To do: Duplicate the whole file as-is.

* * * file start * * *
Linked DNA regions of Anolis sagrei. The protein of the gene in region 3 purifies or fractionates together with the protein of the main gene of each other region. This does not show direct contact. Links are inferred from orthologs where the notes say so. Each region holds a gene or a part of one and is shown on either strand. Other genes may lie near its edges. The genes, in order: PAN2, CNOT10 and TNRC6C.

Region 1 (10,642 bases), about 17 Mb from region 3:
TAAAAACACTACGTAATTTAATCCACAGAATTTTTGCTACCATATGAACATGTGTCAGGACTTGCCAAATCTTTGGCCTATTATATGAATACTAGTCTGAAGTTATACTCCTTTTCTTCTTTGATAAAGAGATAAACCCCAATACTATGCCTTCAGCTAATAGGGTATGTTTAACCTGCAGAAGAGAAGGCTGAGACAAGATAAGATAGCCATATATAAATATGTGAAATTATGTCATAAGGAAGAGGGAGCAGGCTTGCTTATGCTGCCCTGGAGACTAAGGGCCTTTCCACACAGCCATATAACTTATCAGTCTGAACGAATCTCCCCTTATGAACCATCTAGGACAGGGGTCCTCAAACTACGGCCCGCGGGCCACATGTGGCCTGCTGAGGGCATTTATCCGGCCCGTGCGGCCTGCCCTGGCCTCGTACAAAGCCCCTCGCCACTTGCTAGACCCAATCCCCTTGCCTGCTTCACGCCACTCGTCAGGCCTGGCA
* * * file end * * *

Linked DNA regions of Anolis sagrei. The protein of the gene in region 3 purifies or fractionates together with the protein of the main gene of each other region. This does not show direct contact. Links are inferred from orthologs where the notes say so. Each region holds a gene or a part of one and is shown on either strand. Other genes may lie near its edges. The genes, in order: PAN2, CNOT10 and TNRC6C.

Region 1 (10,642 bases), about 17 Mb from region 3:
TAAAAACACTACGTAATTTAATCCACAGAATTTTTGCTACCATATGAACATGTGTCAGGACTTGCCAAATCTTTGGCCTATTATATGAATACTAGTCTGAAGTTATACTCCTTTTCTTCTTTGATAAAGAGATAAACCCCAATACTATGCCTTCAGCTAATAGGGTATGTTTAACCTGCAGAAGAGAAGGCTGAGACAAGATAAGATAGCCATATATAAATATGTGAAATTATGTCATAAGGAAGAGGGAGCAGGCTTGCTTATGCTGCCCTGGAGACTAAGGGCCTTTCCACACAGCCATATAACTTATCAGTCTGAACGAATCTCCCCTTATGAACCATCTAGGACAGGGGTCCTCAAACTACGGCCCGCGGGCCACATGTGGCCTGCTGAGGGCATTTATCCGGCCCGTGCGGCCTGCCCTGGCCTCGTACAAAGCCCCTCGCCACTTGCTAGACCCAATCCCCTTGCCTGCTTCACGCCACTCGTCAGGCCTGGCA